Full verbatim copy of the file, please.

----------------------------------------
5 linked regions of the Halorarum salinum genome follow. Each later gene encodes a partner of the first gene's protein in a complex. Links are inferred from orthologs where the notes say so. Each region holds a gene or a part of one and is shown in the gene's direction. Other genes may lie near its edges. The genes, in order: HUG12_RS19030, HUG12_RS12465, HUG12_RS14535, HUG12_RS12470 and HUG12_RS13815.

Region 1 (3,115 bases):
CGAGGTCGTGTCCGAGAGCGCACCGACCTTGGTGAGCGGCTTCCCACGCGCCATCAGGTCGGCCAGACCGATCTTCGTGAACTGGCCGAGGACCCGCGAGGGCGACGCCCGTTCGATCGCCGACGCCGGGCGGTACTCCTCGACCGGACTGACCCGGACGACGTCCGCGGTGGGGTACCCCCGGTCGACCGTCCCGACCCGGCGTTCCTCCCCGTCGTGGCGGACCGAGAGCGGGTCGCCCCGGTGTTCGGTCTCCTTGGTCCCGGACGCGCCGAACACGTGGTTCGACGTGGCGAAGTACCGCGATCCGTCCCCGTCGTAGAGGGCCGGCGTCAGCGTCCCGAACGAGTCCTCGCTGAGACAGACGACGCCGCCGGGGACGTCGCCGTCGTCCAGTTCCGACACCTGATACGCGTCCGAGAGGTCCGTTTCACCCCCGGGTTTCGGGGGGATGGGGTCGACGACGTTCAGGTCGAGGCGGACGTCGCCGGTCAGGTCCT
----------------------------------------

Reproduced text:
5 linked regions of the Halorarum salinum genome follow. Each later gene encodes a partner of the first gene's protein in a complex. Links are inferred from orthologs where the notes say so. Each region holds a gene or a part of one and is shown in the gene's direction. Other genes may lie near its edges. The genes, in order: HUG12_RS19030, HUG12_RS12465, HUG12_RS14535, HUG12_RS12470 and HUG12_RS13815.

Region 1 (3,115 bases):
CGAGGTCGTGTCCGAGAGCGCACCGACCTTGGTGAGCGGCTTCCCACGCGCCATCAGGTCGGCCAGACCGATCTTCGTGAACTGGCCGAGGACCCGCGAGGGCGACGCCCGTTCGATCGCCGACGCCGGGCGGTACTCCTCGACCGGACTGACCCGGACGACGTCCGCGGTGGGGTACCCCCGGTCGACCGTCCCGACCCGGCGTTCCTCCCCGTCGTGGCGGACCGAGAGCGGGTCGCCCCGGTGTTCGGTCTCCTTGGTCCCGGACGCGCCGAACACGTGGTTCGACGTGGCGAAGTACCGCGATCCGTCCCCGTCGTAGAGGGCCGGCGTCAGCGTCCCGAACGAGTCCTCGCTGAGACAGACGACGCCGCCGGGGACGTCGCCGTCGTCCAGTTCCGACACCTGATACGCGTCCGAGAGGTCCGTTTCACCCCCGGGTTTCGGGGGGATGGGGTCGACGACGTTCAGGTCGAGGCGGACGTCGCCGGTCAGGTCCT